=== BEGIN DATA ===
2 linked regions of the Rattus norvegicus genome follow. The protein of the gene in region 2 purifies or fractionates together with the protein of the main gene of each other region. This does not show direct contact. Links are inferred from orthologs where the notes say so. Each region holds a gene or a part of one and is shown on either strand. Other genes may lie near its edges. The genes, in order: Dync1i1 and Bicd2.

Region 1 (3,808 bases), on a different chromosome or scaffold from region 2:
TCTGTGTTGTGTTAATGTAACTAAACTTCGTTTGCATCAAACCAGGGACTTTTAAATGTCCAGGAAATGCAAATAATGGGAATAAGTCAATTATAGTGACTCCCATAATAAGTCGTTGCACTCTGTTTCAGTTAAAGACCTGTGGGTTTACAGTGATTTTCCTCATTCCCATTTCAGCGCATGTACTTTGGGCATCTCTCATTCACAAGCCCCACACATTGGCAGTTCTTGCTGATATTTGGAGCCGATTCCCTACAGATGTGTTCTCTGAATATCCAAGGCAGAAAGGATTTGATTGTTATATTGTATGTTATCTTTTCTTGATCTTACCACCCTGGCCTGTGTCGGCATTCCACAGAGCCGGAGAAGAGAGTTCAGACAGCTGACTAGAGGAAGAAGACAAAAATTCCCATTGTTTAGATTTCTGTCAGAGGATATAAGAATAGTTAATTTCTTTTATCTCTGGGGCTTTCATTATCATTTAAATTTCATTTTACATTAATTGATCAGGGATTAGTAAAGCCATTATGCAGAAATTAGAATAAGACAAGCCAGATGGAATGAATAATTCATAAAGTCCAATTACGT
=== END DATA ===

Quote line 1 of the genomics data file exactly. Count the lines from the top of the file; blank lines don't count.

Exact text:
2 linked regions of the Rattus norvegicus genome follow. The protein of the gene in region 2 purifies or fractionates together with the protein of the main gene of each other region. This does not show direct contact. Links are inferred from orthologs where the notes say so. Each region holds a gene or a part of one and is shown on either strand. Other genes may lie near its edges. The genes, in order: Dync1i1 and Bicd2.